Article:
Schools Across the U.S. Find Elevated Lead Levels in Drinking Water

Schools in multiple states are tearing out water fountains and old faucets after finding elevated levels of lead in their drinking water.

Indiana tested 915 schools in recent months and found that 61% had one or more fixtures with elevated lead levels. Schools in Colorado and Florida, among others, are taking steps to address lead in drinking water.

Some testing is mandated by new state laws, as in Maryland. In Montgomery County, Md., outside Washington, D.C., the district is midway through replacing 238 fixtures that had elevated lead.

There isn’t a national standard for what level of lead, measured in parts per billion or ppb, is acceptable in school drinking water specifically. Districts and states are struggling to find individual solutions.

The Environmental Protection Agency requires public water systems to take action to reduce lead when more than 10% of samples from homes exceed 15 ppb. Its voluntary guidance for schools, set in the 1990s, states that schools should take individual water fountains and other fixtures out of service if lead exceeds 20 ppb.

Schools face a balancing act because cutting lead to lower levels is costly. Indiana’s statewide testing cost $4.7 million, said a spokeswoman for the Indiana Finance Authority, which paid for the program using state and federal funds.

“We have chaos around the country,” said Marc Edwards, a professor of civil engineering at Virginia Tech. “Each school system is trying to find their own way.” Mr. Edwards, who helped uncover lead contamination in Flint, Mich., in 2015, sparking greater national awareness of the issue, called the voluntary EPA protocol “totally outdated.”

An EPA representative said the agency plans to update its guidance for public schools, possibly as early as this year.

Lead exposure can affect nearly every system in the body, and there is no safe level of lead in blood for children, according to the Centers for Disease Control and Prevention guidelines.

Last week, the Detroit public school system shut off water across the district, before its 47,000 students started school on Tuesday, after finding higher-than-expected levels of lead or copper at some schools. Officials said schools would pass out bottled water until new water coolers arrived.

In most cases, water problems are a result of old plumbing that contains lead, not municipal water supplies. Water that sits in school pipes over weekends or school breaks tends to have higher lead concentrations, experts say.

A July report by the U.S. Government Accountability Office found that 43% of school districts it surveyed had tested for lead in 2016 or 2017. Of those, about 37% showed elevated lead in drinking water, as defined by the districts. About 41% of school districts hadn’t tested for lead in the 12 months before completing the survey, and 16% said they didn’t know if they had tested.

All school districts that detected elevated lead reported taking steps to reduce or eliminate the exposure, the report said, including by replacing water fountains, installing filters or new fixtures or providing bottled water.

In the past few weeks, Pueblo City Schools in Pueblo, Colo., concluded its first-ever water testing at its 31 schools. Of more than 580 water fountains and other fixtures tested, the district disabled or repaired 27 which had lead above 15 ppb, the EPA’s standard for public water systems.

“The majority of our schools are aging facilities,” said Dalton Sprouse, a spokesman for the district. Now that the district has its test results, he said, it can take further action if the EPA lowers its guidance for lead in water.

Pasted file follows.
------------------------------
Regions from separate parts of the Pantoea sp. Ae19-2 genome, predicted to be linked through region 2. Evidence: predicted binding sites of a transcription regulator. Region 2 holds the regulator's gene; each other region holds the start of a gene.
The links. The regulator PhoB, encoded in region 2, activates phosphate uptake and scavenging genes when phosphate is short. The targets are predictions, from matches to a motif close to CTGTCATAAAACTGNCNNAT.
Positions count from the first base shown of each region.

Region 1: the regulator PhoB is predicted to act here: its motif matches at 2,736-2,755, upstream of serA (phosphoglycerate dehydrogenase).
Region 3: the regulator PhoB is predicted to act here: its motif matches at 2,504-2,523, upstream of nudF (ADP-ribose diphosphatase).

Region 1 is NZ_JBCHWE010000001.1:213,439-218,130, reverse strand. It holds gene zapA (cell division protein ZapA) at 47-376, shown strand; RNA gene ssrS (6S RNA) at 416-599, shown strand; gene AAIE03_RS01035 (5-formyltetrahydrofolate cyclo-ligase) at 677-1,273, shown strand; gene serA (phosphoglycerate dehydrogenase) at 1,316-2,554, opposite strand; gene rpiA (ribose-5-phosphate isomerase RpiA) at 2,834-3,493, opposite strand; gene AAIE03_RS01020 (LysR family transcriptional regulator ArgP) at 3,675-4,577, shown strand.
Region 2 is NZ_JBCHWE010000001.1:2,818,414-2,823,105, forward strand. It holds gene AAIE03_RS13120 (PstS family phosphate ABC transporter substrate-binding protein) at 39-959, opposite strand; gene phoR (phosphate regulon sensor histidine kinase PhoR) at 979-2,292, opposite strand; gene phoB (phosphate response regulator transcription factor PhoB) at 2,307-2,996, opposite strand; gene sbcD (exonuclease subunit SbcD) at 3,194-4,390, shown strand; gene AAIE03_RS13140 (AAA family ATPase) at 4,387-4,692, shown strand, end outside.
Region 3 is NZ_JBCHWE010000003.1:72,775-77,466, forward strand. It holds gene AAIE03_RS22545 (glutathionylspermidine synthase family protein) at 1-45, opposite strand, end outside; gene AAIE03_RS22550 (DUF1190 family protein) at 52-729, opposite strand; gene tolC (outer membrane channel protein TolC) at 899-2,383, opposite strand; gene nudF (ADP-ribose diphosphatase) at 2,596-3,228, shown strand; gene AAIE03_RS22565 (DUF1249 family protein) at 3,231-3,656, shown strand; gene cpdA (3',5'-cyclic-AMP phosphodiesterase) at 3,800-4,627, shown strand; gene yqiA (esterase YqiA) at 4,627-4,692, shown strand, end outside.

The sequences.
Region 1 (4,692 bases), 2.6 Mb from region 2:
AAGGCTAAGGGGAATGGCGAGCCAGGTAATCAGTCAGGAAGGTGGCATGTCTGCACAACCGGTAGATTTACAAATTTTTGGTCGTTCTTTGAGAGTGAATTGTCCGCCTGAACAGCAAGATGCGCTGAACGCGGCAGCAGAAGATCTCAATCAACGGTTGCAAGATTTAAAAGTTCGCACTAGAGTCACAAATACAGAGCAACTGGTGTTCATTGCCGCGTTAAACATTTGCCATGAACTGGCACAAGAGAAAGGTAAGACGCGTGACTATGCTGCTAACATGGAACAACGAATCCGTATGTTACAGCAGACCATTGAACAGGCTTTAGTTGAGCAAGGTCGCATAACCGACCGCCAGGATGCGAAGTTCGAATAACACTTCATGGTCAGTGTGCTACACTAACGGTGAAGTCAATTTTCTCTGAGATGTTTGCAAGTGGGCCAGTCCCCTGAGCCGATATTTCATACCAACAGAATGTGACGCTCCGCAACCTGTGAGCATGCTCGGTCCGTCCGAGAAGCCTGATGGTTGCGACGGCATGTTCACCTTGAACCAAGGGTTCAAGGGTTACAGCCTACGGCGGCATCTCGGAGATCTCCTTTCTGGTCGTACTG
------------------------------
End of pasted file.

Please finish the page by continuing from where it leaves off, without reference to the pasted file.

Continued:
Indiana officials also chose a standard of 15 ppb lead and found that 8% of fixtures in schools statewide were above that level. In Warrick County, 11 of 17 schools had at least one fixture over the level.

Brad Schneider, superintendent for the Warrick County School Corp., said he immediately replaced the fixtures. “You can’t solve a problem when you don’t know you have a problem,” he said.

Laura Stewart, a parent and PTA leader in Silver Spring, Md., wants the Montgomery County Public Schools to follow Washington, D.C., and a handful of states to adopt a lead limit of 5 ppb in school drinking water. Tests in the district, the state’s largest with 206 schools, found 238 of 13,248 fixtures had lead above the 20 ppb threshold. Ms. Stewart said several thousand were above 5 ppb. She wants schools to flush water lines more regularly and use filters to be get below the 5-ppb level.

“Everything is constrained by money,” said Ms. Stewart, 47, who has two school-age boys.

Derek Turner, a spokesman for the district, said it is working with state health officials to explore using a lower lead limit.

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Lead crisis: Flint braces as Michigan shuts down free bottled water sites

After Michigan’s governor announced the state will stop providing free bottled water to residents of Flint — afflicted four years ago by lead-tainted drinking water — churches and charities said Monday they’re bracing for a surge in people seeking help.

“Normally we give out whatever a family wants,” said Bill Quarles, a deacon of the First Trinity Missionary Baptist Church. “But now we may have to limit that until more supplies come in.”

The church has been handing out bottled water for the past three years, and typically sees about 100 to 200 cars a week. With fewer resources for residents, First Trinity isn’t sure what to expect when the cars come through beginning Tuesday.


Much-needed donations from Fort Wayne, Indiana, and Baltimore, Maryland, aren’t expected at the church until the weekend — and contributions have already been dwindling as water crisis no longer grabs daily headlines.

“The country thinks that the water is fine,” Quarles added, “but the residents and the city of Flint do not trust what’s being said.”

The state’s decision to close the four remaining bottled water stations comes as Gov. Rick Snyder said Friday that strides have been made to reverse the high levels of lead that were found in the water supply.

Volunteers distribute bottled water to help combat the effects of the crisis when the city’s drinking water became contaminated with dangerously high levels of lead in Flint, Michigan on March 5, 2016.Jim Young / Reuters file